As the increasingly popular yet largely unregulated cryptocurrency industry expands, it attracts a growing number of dishonest and malicious participants for whom the budding blockchain technology has presented new opportunities to get rich quickly.
Based on the industry’s growth and the information from previous years, crypto criminals will launder at least $10.5 billion by 2025, as forecast in the report “Following the Money in a Cross-chain World,” carried out by blockchain analytics platform Elliptic and published on November 30.
According to the study, Elliptic has, by 2022, “identified over $4.1 billion of illicit or high-risk crypto that has been laundered through either asset-hopping or chain-hopping,” made possible by decentralized exchanges (DEXs), cross-chain bridges and coin swap services.”
Taking this data into account, the platform goes on to predict that:
“The value of illicit crypto laundered through ‘cross-chain crime’ (…) will increase nearly 60% from $4.1 billion in mid-2022 to reach $6.5 billion by 2023. That figure will more than double to $10.5 billion by 2025, with an upper estimate of almost $15 billion.”
Furthermore, the study has also drawn attention to the sheer speed of increase in the rates of cross-chain crime, stating that “over $500 million had been laundered by 2020 through DEXs, bridges and coin swap services,” compared to $4.1 billion in July 2022.
As Arda Akartuna, Elliptic’s senior crypto threat analyst, explained:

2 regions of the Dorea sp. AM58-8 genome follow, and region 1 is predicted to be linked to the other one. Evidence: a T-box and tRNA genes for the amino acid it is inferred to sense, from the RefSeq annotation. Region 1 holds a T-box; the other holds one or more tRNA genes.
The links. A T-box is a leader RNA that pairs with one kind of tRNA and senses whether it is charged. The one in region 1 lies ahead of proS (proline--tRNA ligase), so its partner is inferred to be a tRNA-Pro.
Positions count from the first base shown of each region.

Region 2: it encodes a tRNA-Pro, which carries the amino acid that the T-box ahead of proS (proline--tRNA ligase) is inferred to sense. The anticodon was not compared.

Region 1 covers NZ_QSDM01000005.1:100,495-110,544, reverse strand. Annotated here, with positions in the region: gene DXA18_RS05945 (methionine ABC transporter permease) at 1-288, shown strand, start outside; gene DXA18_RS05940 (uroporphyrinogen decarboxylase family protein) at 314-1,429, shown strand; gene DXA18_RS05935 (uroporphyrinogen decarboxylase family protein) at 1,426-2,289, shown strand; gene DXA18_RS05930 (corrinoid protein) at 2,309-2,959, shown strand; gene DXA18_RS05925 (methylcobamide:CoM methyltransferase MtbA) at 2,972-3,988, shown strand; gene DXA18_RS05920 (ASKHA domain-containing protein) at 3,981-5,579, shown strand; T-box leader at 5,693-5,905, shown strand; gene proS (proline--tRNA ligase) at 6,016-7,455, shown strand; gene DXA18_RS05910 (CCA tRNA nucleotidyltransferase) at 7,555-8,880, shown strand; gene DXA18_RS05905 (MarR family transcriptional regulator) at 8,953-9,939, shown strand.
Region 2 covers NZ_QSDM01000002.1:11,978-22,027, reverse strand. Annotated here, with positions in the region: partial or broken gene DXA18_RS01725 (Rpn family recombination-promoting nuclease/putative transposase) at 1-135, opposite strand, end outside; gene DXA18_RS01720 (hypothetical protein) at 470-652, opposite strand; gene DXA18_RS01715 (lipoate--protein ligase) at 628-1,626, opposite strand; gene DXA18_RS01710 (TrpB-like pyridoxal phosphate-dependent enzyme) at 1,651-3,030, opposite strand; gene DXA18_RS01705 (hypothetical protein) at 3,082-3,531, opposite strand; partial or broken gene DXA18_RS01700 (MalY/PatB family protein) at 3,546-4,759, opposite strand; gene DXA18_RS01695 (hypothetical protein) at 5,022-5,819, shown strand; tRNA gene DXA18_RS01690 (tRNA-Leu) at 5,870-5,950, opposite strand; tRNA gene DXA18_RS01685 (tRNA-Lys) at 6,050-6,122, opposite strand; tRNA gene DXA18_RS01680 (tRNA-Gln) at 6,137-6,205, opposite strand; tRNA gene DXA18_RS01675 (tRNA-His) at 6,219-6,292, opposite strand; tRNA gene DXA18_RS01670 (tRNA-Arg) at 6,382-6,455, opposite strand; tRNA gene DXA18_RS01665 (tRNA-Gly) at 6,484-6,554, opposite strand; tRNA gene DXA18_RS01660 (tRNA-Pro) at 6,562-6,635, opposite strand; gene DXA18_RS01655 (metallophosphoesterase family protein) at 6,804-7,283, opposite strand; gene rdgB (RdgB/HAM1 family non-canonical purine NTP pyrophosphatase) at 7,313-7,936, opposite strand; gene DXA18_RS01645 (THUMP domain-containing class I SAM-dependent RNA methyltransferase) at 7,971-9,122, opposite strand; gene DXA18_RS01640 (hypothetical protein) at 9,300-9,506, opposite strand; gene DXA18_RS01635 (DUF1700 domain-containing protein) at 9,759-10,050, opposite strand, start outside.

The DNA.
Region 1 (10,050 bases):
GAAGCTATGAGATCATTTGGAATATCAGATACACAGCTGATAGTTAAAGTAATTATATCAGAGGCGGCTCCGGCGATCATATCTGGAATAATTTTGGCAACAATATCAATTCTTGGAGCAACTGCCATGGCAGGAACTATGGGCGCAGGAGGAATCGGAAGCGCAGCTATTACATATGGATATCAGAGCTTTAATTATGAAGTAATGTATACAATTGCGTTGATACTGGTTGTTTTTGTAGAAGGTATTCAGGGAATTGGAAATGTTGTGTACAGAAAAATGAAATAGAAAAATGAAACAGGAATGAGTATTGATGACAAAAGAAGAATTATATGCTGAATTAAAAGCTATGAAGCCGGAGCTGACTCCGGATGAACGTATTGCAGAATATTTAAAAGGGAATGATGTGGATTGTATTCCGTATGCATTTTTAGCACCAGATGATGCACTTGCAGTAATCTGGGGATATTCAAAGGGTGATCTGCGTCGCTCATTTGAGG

“These services, which overwhelmingly facilitate legitimate activity, have nevertheless caught the attention of bad actors seeking new ways to launder their criminal proceeds.”
Additionally, Akartuna explains that legacy blockchain analytics tools, still employed by many law enforcement agencies, “cannot trace cross-chain crime, which is frustrating investigations and handing criminals an unfair advantage.”
Laundering stolen funds
Notably, one of the most infamous crypto laundering incidents this year involved the crypto mixing service Tornado Cash (TORN), implicating it in the attacks on Ethereum (ETH) blockchain bridges by the North Korea-sponsored Lazarus Group, as the service received 75% of the total funds laundered.
In October, Finbold reported that more than $2.5 billion was stolen in the attacks by crypto hackers during the first three quarters of 2022, although their activities’ success rate had decreased by 43% in the third quarter compared to Q2.
Despite the Ethereum ecosystem being the most affected by these hacks, BNB Smart Chain (BSC) hasn’t been safe either, as hackers attacked BCS’s cross-chain bridge BSC Token Hub – the bridge between BNB Beacon Chain and BNBChain, resulting in the suspension of operations on the entire chain in early October.
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